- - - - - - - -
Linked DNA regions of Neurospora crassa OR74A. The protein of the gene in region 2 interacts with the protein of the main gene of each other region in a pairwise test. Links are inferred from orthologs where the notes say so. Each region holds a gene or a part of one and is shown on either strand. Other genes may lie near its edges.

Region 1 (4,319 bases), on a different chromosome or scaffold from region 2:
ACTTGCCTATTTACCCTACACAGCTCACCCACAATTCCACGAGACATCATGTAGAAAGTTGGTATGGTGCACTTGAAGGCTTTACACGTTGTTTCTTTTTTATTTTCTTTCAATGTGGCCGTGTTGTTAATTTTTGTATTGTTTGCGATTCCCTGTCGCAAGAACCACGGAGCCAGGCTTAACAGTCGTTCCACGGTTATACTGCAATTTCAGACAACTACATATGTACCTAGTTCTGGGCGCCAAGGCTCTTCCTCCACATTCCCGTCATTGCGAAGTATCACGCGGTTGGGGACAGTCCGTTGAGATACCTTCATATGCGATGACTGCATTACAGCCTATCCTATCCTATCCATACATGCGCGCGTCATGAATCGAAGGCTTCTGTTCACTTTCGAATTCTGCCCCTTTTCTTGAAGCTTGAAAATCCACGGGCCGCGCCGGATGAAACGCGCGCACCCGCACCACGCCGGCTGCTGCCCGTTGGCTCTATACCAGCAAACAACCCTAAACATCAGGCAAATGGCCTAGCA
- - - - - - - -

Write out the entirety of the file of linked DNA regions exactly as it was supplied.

Linked DNA regions of Neurospora crassa OR74A. The protein of the gene in region 2 interacts with the protein of the main gene of each other region in a pairwise test. Links are inferred from orthologs where the notes say so. Each region holds a gene or a part of one and is shown on either strand. Other genes may lie near its edges.

Region 1 (4,319 bases), on a different chromosome or scaffold from region 2:
ACTTGCCTATTTACCCTACACAGCTCACCCACAATTCCACGAGACATCATGTAGAAAGTTGGTATGGTGCACTTGAAGGCTTTACACGTTGTTTCTTTTTTATTTTCTTTCAATGTGGCCGTGTTGTTAATTTTTGTATTGTTTGCGATTCCCTGTCGCAAGAACCACGGAGCCAGGCTTAACAGTCGTTCCACGGTTATACTGCAATTTCAGACAACTACATATGTACCTAGTTCTGGGCGCCAAGGCTCTTCCTCCACATTCCCGTCATTGCGAAGTATCACGCGGTTGGGGACAGTCCGTTGAGATACCTTCATATGCGATGACTGCATTACAGCCTATCCTATCCTATCCATACATGCGCGCGTCATGAATCGAAGGCTTCTGTTCACTTTCGAATTCTGCCCCTTTTCTTGAAGCTTGAAAATCCACGGGCCGCGCCGGATGAAACGCGCGCACCCGCACCACGCCGGCTGCTGCCCGTTGGCTCTATACCAGCAAACAACCCTAAACATCAGGCAAATGGCCTAGCA